OODH: Right to Know Campaign


The Right to Know Campaign is a health communication campaign developed by the Centers for Disease Control to promote breast cancer mammography screening for women with physical disabilities 40 and older in Oregon. The Right to Know Campaign is evidence-based and developed with the help of women with disabilities. Learn more about the Right to Know Campaign by visiting the Centers for Disease Control where you can download breast cancer tip sheets, hear (or read) the stories of breast cancer survivors, and learn more about disability and health.


Oregon has the second highest incidence rate of breast cancer in the nation, and breast cancer is second only to lung cancer as the leading cause of cancer deaths among women in Oregon. According to 2006 Behavioral Risk Factor Surveillance System data, more than one quarter of Oregon women age 18 and older live with a disability. Additionally, a study of Oregon Medicaid recipients found that women with disabilities are more likely to have cancer diagnosed at a later, less treatable stage than women without disabilities. Research has explained this disparity by showing that women with disabilities often face physical and attitudinal barriers to accessing health care, including inadequate transportation, inaccessibility of offices and medical equipment, lack of provider knowledge, and provider and staff insensitivity to needs.

It is crucial that women with disabilities have positive experiences with their health care providers so they continue to seek and maintain appropriate and needed health care. Mammography facility staff represent a key point of contact in the breast health care continuum. A client who has one negative experience receiving a mammogram may be deterred from returning for subsequent mammograms for years to come. On the other hand, a positive mammography experience where the facility is accessible and the staff is competent in communicating with and serving women with disabilities is likely to encourage a client to seek routine preventative mammograms. Educating mammography technologists is, therefore, fundamental to any effort to increase screening rates for women with disabilities.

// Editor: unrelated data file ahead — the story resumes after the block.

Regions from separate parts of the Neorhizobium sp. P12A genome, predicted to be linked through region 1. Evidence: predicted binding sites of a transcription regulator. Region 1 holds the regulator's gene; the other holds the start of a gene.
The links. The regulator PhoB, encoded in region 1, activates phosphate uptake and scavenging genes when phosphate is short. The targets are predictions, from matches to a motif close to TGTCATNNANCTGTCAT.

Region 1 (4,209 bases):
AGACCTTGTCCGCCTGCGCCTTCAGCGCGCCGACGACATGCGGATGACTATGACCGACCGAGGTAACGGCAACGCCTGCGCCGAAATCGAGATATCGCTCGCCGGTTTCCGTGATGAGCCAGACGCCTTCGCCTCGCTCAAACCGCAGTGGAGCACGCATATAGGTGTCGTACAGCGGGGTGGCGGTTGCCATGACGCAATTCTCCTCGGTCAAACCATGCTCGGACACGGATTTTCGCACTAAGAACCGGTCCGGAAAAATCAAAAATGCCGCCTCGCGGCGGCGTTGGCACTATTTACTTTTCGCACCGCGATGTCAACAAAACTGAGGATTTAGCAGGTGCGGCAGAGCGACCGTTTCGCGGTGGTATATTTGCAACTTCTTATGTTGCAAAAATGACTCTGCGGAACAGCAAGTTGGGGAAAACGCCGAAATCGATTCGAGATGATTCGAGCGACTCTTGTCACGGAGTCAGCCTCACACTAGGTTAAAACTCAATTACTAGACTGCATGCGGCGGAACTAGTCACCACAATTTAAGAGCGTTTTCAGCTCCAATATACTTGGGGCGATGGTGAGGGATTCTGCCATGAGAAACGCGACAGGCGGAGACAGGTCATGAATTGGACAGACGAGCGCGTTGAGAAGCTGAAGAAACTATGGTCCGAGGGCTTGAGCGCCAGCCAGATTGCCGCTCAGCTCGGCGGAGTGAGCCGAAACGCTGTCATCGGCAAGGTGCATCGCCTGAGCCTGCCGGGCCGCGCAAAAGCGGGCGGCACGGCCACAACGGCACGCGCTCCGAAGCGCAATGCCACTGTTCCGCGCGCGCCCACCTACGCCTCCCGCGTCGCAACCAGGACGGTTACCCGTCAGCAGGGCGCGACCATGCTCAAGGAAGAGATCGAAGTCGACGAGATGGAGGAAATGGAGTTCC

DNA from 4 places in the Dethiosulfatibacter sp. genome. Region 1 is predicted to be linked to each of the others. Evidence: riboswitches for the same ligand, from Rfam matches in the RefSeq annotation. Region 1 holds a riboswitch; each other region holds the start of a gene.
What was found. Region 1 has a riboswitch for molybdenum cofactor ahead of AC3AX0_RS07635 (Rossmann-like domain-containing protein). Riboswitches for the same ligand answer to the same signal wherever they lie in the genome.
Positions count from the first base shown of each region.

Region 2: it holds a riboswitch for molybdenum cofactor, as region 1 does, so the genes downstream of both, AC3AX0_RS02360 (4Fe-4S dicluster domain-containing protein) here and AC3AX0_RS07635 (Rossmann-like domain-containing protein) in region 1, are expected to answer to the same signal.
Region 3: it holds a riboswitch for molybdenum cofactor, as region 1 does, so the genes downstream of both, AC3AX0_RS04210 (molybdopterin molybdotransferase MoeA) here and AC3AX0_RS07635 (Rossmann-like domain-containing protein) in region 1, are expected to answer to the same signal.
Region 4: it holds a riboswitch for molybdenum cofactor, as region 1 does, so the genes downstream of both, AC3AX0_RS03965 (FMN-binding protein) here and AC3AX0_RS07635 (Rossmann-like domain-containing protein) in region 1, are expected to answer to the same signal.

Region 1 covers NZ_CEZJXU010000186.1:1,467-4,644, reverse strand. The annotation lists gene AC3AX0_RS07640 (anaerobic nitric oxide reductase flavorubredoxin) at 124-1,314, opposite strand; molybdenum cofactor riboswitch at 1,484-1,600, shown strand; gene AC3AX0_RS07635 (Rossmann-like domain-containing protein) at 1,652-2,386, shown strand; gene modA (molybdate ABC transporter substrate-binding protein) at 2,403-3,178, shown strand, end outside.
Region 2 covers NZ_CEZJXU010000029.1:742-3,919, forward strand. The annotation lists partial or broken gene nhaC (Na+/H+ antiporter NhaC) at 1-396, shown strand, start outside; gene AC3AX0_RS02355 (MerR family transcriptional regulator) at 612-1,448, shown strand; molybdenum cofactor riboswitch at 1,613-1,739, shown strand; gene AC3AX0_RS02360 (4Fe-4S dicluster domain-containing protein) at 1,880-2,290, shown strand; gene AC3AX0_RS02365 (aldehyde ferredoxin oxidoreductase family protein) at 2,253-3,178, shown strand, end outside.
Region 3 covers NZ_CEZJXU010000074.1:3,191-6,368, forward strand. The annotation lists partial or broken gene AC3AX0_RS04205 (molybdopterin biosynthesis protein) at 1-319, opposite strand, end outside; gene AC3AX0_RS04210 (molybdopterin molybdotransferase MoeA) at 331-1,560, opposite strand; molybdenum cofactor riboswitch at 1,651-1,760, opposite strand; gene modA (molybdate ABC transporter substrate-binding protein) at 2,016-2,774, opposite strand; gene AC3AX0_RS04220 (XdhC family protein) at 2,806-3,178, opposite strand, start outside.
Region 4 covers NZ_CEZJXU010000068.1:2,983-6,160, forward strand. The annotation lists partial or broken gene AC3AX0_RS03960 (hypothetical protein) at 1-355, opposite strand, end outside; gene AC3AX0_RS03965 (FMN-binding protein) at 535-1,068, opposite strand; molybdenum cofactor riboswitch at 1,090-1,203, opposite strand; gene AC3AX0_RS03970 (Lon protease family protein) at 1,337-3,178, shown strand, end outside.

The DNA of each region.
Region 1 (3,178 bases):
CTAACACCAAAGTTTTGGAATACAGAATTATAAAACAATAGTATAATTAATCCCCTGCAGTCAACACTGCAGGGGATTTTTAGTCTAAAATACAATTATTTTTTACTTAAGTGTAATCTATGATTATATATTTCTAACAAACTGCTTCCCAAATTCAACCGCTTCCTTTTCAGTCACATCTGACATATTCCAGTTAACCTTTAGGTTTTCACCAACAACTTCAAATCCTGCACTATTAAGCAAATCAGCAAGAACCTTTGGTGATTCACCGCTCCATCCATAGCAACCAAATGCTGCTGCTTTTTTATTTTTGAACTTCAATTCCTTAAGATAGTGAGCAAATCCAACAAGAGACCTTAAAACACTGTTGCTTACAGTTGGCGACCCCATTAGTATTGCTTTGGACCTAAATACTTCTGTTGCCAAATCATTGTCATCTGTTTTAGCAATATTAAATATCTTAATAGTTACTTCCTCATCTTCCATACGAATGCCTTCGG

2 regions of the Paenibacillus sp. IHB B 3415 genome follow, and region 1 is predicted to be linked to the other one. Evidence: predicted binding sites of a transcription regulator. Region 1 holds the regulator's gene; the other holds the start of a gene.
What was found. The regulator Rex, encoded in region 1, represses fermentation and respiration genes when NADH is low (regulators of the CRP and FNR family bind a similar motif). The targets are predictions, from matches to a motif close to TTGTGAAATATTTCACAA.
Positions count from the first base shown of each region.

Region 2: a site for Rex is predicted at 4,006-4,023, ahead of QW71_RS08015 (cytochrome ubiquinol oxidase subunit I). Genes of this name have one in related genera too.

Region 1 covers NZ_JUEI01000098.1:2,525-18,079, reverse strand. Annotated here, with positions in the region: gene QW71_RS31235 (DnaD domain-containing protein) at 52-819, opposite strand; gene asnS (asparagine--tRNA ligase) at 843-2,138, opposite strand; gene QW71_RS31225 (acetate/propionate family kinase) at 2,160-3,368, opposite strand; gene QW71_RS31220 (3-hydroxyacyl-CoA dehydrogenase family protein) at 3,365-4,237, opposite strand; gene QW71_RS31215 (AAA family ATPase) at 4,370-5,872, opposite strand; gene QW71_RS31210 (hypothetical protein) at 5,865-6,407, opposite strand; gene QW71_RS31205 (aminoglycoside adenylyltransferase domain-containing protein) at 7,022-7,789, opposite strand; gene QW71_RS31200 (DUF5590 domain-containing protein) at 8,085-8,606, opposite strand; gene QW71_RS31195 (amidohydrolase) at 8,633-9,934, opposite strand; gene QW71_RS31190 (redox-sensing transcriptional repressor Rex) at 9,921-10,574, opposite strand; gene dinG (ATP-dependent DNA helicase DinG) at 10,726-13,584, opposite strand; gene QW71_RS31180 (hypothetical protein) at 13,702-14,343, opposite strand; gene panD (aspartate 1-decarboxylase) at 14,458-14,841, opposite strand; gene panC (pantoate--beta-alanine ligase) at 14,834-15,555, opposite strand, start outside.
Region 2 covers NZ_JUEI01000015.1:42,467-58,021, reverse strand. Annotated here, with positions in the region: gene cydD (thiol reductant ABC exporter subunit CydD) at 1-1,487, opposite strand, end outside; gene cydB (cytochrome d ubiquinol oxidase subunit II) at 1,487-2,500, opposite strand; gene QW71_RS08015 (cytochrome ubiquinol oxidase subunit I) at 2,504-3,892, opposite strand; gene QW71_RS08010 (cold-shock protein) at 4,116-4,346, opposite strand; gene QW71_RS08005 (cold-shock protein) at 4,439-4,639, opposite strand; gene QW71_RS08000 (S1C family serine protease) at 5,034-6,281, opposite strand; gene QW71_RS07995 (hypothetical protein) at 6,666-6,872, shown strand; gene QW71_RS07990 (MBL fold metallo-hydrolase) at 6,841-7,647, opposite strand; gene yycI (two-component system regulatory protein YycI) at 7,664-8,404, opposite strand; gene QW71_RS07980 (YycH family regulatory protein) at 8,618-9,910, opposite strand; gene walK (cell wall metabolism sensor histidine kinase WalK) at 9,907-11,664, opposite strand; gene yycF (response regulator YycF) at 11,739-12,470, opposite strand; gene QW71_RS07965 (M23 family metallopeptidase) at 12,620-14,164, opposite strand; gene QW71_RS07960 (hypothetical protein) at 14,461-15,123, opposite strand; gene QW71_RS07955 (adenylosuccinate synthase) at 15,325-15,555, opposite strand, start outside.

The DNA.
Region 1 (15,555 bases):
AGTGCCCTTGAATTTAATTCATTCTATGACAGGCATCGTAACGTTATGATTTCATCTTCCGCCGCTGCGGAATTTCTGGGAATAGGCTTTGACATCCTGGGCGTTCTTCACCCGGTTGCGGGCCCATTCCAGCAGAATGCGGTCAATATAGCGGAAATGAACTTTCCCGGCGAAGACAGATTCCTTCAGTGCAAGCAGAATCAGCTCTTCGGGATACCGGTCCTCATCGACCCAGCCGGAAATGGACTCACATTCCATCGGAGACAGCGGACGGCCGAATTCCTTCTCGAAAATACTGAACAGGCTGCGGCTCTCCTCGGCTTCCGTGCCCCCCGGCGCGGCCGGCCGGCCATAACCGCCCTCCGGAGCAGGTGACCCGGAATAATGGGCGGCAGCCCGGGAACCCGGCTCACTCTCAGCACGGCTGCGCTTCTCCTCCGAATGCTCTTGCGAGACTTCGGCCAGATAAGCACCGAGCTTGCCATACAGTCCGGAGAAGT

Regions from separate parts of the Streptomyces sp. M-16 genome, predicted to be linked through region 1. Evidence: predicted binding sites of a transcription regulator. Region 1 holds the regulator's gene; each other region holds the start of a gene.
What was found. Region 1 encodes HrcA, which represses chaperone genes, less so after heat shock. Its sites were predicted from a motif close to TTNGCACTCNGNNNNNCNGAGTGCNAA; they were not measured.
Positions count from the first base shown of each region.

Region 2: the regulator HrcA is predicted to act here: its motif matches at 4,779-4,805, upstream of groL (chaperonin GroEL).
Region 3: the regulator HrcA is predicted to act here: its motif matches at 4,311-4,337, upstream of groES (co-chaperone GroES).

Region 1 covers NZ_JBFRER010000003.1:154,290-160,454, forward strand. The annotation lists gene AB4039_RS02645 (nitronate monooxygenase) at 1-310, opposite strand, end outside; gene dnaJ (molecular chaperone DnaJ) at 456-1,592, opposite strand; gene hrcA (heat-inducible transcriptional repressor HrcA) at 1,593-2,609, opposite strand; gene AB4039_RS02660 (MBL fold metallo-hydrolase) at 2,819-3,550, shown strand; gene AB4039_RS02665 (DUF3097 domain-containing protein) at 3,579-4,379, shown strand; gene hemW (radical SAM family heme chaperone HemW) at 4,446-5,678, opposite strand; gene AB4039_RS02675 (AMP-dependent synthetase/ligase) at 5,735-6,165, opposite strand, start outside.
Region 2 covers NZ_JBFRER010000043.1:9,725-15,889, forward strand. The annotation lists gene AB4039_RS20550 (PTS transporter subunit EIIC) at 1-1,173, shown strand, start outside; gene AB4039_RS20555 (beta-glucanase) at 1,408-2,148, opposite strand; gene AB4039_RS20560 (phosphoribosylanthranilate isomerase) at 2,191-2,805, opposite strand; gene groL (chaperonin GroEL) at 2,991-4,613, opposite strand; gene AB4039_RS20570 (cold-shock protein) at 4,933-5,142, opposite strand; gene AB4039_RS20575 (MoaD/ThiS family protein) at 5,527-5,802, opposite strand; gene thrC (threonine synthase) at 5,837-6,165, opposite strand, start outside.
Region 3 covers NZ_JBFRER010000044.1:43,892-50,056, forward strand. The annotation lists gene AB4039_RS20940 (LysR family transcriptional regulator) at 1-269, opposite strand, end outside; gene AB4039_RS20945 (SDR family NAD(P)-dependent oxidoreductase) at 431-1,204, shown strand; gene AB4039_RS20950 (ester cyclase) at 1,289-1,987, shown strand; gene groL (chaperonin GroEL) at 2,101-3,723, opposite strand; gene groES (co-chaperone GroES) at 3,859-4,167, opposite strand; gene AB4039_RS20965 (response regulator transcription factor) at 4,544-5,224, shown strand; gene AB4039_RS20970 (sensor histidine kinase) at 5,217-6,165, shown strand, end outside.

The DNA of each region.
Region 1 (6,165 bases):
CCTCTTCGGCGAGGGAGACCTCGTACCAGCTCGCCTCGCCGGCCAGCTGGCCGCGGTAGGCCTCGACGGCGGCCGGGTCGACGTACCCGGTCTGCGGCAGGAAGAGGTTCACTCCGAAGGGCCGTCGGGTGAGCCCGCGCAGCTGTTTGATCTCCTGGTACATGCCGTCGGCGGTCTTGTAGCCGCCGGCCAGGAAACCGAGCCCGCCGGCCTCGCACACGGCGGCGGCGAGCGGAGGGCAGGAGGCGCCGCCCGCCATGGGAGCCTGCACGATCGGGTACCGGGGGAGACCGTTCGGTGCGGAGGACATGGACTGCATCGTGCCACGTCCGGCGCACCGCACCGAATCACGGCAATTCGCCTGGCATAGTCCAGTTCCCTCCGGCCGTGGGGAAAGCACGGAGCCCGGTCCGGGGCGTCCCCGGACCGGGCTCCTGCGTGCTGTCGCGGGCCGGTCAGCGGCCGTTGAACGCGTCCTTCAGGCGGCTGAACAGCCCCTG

OODH helps to increase the competency of mammography technologists by hosting a Mammography Technologist Training called Training Mammography Technologist on the Needs of Their Patients with Disabilities. To date, four trainings have been offered in Eugene, Portland, Bend, and Hood River. Each training has been highly successful, with 97%-100% rating the training as excellent/good, and reporting increased understanding of positioning techniques and accommodation needs of women with disabilities.


In order to promote breast health for women with disabilities in Oregon, we are conducting the Mammogram Accessibility Project. The purpose of the project is to provide a mammography accessibility directory to better inform Oregon women with disabilities of the accessibility/usability features of their area's mammography facilities.

See our resources page for more information about women with disabilities and breast cancer screening.


Would you like to partner with us to promote breast health awareness events in your community?  to discuss how we can help.